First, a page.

You know the feeling you get when you receive a hand-addressed envelope in the mail? It's likely the first thing you'll open because it stands out amidst the stack of ordinary mail you get on a daily basis. The envelope is more personal and more interesting. The fact that someone put pen to paper for you captures your attention.
When it comes to business etiquette, it may seem like there are a lot of dos and don'ts to be aware of. And there are. But by following a select number of basic tips, you'll be sure to conduct yourself appropriately with a high level of professionalism when you're in the workplace.
Here are some business etiquette tips to follow and quotes to use to help you successfully navigate the terrain.
By the end of this decade, there will be about 400-million luxury consumers worldwide. When you're marketing to them, you'll need to understand who they are and what they're looking for in a luxury shopping experience. Then you can create personalized, high-end marketing materials that are sure to drive engagement, and ultimately, produce satisfied customers.
You've probably heard the retention marketing adage:
It costs more to acquire a new customer than it does to keep a current one.
Well, it's not just an adage. It's a researched fact. The figures fluctuate between five and 25 percent according to the Harvard Business Review, but just about everyone agrees it's an important element for any business.
We're living in the "age of the customer." It's a concept in which consumers are more empowered than ever before. They have access to an internet full of information about almost any of the products and services they desire—whenever they want it. So, it stands to reason that treating them as the most important part of your business is not only a good idea, it's essential to your success.
Want to increase the value of your company? Retention marketing holds the key. Companies that increase customer retention levels by 10% increase their own value by an average of 30%. Yet in an effort to continuously attract new consumers, many companies neglect their customer base, and in the process miss out on a lifetime of profits. Don’t be one of them. To build relationships, retain customers, and grow profits, follow this simple guide to retention marketing.
Did you know that gratitude is good for your health? In fact, studies have linked gratitude to improved physical health, stronger social relationships, more positive emotional states, higher self-esteem, and even better sleep. For business owners and brand managers, the benefits of gratitude don’t stop there. Nearly 70% of businesses have lost a customer because they felt the company was indifferent to them. The simple act of expressing thankfulness to customers can make a big difference for retention—and for profits. But to nurture leads, retain customers, and earn referrals many brands make major thank you note mistakes. Here are seven to avoid:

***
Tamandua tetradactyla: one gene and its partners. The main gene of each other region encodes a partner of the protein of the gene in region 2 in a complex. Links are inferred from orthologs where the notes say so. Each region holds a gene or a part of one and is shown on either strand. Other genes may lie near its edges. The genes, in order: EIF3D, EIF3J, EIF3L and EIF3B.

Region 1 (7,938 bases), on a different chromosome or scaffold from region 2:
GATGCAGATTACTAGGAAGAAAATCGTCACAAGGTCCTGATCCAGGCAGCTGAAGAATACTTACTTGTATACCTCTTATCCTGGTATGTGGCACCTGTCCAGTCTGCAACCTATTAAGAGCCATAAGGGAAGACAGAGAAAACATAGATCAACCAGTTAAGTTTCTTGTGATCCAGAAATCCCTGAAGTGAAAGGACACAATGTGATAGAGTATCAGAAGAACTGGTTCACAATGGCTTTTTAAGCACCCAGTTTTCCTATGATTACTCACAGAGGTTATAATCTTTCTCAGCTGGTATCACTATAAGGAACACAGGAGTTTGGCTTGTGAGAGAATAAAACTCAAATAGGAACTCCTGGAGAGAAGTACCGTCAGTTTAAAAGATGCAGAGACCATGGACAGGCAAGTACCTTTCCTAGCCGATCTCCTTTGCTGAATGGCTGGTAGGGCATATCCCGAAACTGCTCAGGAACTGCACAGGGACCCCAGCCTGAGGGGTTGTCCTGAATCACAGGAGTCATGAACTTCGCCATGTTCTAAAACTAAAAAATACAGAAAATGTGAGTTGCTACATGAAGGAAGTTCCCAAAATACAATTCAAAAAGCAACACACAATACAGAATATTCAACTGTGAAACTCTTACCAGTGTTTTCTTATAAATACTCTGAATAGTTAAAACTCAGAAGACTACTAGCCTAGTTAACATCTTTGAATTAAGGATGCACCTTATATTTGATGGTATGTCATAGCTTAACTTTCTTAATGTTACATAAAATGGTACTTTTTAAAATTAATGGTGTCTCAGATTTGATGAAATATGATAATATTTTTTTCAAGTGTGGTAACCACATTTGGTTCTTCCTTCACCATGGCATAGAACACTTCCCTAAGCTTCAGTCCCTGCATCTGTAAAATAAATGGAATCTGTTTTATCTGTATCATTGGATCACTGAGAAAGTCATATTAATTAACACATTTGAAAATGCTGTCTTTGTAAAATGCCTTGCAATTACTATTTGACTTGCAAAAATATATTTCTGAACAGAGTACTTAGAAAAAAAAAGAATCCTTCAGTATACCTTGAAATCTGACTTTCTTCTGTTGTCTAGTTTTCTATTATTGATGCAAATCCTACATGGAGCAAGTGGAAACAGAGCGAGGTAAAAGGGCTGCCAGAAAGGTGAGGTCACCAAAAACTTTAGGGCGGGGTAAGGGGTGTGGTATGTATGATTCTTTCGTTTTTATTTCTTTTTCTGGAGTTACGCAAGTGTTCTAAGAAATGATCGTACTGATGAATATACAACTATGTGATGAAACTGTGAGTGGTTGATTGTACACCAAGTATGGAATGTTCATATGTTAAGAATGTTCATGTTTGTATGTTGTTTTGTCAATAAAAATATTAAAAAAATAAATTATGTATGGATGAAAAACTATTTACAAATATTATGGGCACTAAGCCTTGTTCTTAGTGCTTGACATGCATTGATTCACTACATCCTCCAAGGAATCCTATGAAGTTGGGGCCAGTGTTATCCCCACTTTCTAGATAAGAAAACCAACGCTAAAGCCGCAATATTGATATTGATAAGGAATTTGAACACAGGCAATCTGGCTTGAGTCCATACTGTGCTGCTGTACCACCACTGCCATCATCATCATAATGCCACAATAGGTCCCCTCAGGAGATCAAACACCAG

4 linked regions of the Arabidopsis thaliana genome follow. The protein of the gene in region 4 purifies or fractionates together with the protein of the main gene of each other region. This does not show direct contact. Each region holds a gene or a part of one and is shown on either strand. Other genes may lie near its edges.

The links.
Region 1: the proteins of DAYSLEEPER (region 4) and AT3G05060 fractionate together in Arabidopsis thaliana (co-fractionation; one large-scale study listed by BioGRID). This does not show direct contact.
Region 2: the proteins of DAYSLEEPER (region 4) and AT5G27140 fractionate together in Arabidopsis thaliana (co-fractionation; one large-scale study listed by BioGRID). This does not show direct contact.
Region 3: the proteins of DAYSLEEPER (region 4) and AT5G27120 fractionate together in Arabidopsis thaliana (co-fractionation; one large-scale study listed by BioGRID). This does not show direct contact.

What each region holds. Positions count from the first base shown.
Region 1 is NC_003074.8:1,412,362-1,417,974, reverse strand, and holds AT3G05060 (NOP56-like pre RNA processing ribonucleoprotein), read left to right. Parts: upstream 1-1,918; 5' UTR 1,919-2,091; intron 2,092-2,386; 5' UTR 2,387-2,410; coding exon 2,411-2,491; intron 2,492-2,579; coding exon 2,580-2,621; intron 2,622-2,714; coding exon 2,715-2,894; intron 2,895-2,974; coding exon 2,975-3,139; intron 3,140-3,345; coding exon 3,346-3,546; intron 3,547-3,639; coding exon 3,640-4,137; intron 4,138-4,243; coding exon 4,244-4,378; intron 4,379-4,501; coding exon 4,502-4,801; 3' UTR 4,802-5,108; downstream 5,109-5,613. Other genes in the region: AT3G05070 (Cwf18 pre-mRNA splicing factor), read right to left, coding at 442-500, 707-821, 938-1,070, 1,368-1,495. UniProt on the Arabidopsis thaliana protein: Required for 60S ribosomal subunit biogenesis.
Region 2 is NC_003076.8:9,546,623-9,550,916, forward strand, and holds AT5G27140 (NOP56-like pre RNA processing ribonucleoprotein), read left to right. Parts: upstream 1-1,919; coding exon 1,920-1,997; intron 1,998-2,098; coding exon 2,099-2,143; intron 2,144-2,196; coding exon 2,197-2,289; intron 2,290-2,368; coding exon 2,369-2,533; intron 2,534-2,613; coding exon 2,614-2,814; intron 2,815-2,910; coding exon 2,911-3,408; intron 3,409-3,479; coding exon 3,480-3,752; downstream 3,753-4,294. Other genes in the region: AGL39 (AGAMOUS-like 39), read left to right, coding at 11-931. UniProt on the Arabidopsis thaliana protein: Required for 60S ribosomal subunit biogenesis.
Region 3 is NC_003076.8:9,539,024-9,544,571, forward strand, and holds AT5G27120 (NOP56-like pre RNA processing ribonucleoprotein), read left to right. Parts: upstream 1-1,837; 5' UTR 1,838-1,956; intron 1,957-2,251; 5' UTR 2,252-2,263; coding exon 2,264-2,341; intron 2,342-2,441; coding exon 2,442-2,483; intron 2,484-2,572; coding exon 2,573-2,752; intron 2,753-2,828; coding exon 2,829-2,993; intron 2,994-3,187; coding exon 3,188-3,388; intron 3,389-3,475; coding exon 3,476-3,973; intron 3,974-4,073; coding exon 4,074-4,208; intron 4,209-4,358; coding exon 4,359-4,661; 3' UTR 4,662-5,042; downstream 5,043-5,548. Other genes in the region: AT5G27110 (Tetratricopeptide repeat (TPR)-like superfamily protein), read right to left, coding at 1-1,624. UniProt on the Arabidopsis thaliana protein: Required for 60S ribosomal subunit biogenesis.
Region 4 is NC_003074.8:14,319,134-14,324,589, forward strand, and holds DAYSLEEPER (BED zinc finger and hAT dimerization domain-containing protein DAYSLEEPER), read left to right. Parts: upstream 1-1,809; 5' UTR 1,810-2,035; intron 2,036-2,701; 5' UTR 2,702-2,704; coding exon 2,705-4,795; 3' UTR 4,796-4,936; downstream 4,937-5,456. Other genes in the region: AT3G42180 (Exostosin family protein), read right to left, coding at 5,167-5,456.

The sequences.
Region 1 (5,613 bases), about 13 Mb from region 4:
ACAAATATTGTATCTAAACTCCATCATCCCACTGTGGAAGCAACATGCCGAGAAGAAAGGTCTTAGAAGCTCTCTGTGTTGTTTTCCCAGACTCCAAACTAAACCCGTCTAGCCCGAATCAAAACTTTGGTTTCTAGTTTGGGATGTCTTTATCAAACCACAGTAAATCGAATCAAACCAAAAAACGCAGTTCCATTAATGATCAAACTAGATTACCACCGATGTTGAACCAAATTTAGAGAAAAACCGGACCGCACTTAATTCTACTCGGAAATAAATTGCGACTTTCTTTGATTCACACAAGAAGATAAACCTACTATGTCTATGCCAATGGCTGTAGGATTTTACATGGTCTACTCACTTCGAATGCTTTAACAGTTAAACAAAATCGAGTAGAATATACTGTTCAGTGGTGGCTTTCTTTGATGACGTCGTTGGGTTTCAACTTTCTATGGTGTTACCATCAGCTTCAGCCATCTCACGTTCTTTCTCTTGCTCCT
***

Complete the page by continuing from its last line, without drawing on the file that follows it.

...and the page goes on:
Did you know that 57% of B2B organizations identify 'converting qualified leads into paying customers' as a top priority? We’re surprised the number isn’t bigger. Neglected leads may be one of your company’s largest untapped resources. After all, these individuals have already identified themselves as being interested in your industry and the products or services you offer. These contacts have already engaged with your brand. They may just need a little nurturing to convert. Want to establish a lead nurturing strategy that delivers real results? You’ve come to the right place.
Topics: Customer Loyalty
“Every company’s greatest assets are its customers, because without customers there is no company.” – Michael LeBoeuf
Acquiring a new customer can cost up to 25 times more than retaining an existing one. Increasing customer retention rates by just 5% can boost profits by up to 95%. Considering these statistics, it’s no wonder that the most successful companies make building customer loyalty a top priority.
Humans have been writing for over 5,000 years. From cuneiform and hieroglyphics to medieval manuscripts, our race has a long and storied love affair with the written word. But it wasn’t until 1440 AD that Johannes Gutenberg invented the printing press, and in turn, the first font. We’ve come a long way since the Renaissance, but written communication isn’t done evolving. In fact, one revolutionary form of writing is changing the way millions connect—digital handwriting. But what is digital handwriting and why is it unique?